Legal Number: LEGL/93-154/1
Plantation: Cropper Creek
Conservation Priority: High
Plantation within Australian Newsprint Mill (ANM) Ltd area of supply.
Plantation within Carter Holt Harvey (now owned by International Paper) area of supply.
Plantation within Dominance Industries (Alpine MDF Industries) area of supply.
Plantation within D & R Henderson/Monsbent area of supply.
"Post-fire and harvesting water quality impacts were greatest during storm events. Sediment and nutrient yields from the burnt and harvested pine catchment greatly exceeded those from the burnt native forest catchments. The largest increases in yields were for sediment (33 and 180 times the yields from the two burnt native forest catchments) and particulate phosphorous (20 and 78 times). However, figures for increases in sediment yield from the pine catchment are conservative because large quantities of bedload material exported from the catchment could not be measured. The increase in sediment yield from the pine catchment was probably closer to 71 and 320 times yields from the two burnt native forest catchments. These estimates are based on a survey of eroded channels in the pine catchment combined with measurement of the post-survey sediment output Including the measured bedload, the total sediment yield following wildfire and harvesting from Clem increases to 31.1 t ha -1"
Proclaimed Water Catchment Area: This plantation area is located in the Buffalo River (Lake Buffalo) Water Supply Catchment.
Herbicides Used by Hancock in Pine Plantations - North East Region Victoria
OVENS RIVER SUPPLIES WANGARATTA WITH WATER. MURRAY RIVER SUPPLIES WATER TO YARRAWONGA, COBRAM, BARMAH, ECHUCA , KERANG, PIANGIL, SWAN HILL, ROBINVALE, MILDURA
Beautiful buffer zone of Cropper
Creek. It's a pity that more of Hancock's north east plantations aren't
as impressive as this. Old growth
can be found in this buffer - thus the plantation is warranted a high
View looking east towards Mount Buffalo. Minimal slope problems are evident in this plantation.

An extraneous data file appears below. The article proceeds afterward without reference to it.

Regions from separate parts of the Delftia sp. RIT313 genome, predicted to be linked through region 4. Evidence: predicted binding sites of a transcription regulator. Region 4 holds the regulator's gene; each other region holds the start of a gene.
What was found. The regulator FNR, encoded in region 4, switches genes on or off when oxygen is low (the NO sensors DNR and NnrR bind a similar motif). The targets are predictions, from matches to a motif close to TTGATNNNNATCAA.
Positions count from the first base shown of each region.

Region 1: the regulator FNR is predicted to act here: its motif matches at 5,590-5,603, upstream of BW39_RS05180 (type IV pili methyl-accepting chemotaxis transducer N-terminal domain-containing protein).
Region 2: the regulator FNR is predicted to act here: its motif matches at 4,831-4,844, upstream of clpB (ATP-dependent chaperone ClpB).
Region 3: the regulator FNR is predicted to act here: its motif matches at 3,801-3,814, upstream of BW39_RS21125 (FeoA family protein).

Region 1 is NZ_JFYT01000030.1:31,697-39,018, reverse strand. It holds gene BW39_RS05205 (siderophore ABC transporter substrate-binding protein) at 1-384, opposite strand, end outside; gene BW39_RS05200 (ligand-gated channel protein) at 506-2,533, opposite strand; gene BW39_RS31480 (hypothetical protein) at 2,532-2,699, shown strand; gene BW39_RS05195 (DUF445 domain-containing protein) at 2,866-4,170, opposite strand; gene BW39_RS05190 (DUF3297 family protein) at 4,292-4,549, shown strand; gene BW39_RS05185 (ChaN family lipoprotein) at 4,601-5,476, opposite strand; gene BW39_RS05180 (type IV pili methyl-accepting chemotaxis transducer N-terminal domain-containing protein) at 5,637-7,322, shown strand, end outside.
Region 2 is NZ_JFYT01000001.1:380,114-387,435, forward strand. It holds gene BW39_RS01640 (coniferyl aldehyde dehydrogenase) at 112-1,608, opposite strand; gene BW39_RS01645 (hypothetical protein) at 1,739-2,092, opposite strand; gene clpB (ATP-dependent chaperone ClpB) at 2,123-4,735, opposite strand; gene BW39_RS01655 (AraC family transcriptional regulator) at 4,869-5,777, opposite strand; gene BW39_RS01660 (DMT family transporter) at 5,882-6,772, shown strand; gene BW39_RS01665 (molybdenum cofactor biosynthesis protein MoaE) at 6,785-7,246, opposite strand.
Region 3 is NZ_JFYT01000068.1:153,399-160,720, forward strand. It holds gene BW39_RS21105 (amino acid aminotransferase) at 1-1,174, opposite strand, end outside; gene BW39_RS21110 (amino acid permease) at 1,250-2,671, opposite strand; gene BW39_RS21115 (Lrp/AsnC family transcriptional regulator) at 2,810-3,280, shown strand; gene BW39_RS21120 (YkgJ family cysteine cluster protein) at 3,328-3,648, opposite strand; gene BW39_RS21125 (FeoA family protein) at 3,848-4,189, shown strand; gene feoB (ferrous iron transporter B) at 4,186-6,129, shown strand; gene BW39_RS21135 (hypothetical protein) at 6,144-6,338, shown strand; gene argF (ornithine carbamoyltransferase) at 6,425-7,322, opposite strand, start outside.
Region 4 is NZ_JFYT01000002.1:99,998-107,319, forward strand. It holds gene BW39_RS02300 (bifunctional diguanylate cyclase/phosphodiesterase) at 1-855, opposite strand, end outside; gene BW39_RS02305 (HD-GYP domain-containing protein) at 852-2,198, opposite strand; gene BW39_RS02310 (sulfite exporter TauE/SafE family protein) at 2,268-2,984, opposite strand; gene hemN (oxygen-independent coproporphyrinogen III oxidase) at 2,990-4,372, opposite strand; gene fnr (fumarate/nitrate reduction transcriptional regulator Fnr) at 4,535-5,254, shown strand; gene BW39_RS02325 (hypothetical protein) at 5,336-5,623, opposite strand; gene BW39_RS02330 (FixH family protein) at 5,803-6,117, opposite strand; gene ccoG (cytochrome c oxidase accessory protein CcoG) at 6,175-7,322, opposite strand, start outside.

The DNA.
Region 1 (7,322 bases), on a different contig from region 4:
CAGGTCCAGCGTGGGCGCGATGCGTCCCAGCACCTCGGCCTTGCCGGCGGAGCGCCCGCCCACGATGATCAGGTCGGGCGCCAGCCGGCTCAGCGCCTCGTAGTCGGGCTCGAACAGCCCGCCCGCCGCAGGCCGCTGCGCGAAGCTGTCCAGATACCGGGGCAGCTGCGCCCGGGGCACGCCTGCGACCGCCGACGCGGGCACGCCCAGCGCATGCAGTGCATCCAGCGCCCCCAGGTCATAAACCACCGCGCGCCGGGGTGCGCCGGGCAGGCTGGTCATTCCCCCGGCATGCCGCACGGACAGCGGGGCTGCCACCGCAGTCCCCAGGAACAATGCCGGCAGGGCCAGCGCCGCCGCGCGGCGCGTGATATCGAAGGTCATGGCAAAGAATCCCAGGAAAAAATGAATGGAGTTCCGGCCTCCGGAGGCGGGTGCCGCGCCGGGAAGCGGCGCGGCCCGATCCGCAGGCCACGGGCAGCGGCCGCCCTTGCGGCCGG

Other notes: A Report on the Buffalo River - 1984. Soil Conservation Authority.
"Lake Buffalo construction was completed in 1965. It is used for irrigation. p3 Soils: predominantly hilly and mountainous area of Ordovician mudstones, shales and sandstones, with massive granitic intrusions at Abbeyard, Mt Emu and principally Mt Buffalo . . . p8 Erosion from disturbed sites in or close to streams and the removal of ground-cover over extensive areas by wildfire are the greatest potential hazards to water quality. Some disturbances may arise through farming activities, clearing, or forest operations (roading, logging)...”
“Special Investigation: North-Eastern Victoria - Ovens Softwood Plantation Zone. Land Conservation Council 1981.
p11 Central Region To the north and east of the Eastern Boundary Fault lies an extensive area of mountainous terrain composed of Ordovician sandstones and mudstones that are less resistant to erosion than the rocks of the south-western region. The drainage pattern is dendritic and the streams are seperated by sharp ridges and spurs. The mountains to the south of Mount Buffalo are typical of this region, which extends east to Mount Beauty and north to Myrtleford.
In the north-west around Moyhu and Bobinalwarral the ridges of Ordovician sediments become buried beneath the alluvial deposits of the riverine plain. Within the region, exposures of granitic rocks have intruded into the surrounding Ordovician sediments. Intense heat associated with the intrusions has altered (or metamorphosed) the adjacent sedimentary rocks. The granite outcrops at Mount Buffalo and Mount Emu are extremely resistant, while the surrounding sedimentary rocks which are less resistant have been deeply dissected.
In contrast, the granite in the Pinnacles area to the east of Myrtleford
is more susceptible to weathering and erosion and as a consequence the
terrain in this area is more subdued. A ridge of metamorphic rocks borders
Happy Valley to the east of Myrtleford. Friable reddish and brownish
gradational soils occur on the Ordovician sediments of this region,
while the granitic rocks of Buffalo Plateau and Mount Emu exhibit a
variety of soil types. Stony loams are characteristic of rocky outcrops
while poorly drained sites contain organic loams and peats. Sandy loams
and friable gradational soils are found on the lower slopes of these
intrusions. The less resistant granitic rocks at the Pinnacles and Abbeyard
carry a variety of gradational soils on the upper slopes and a range
of duplex soils at lower elevations. The gradational soils are suitable
for softwoods, but the poorly drained duplex soils are not.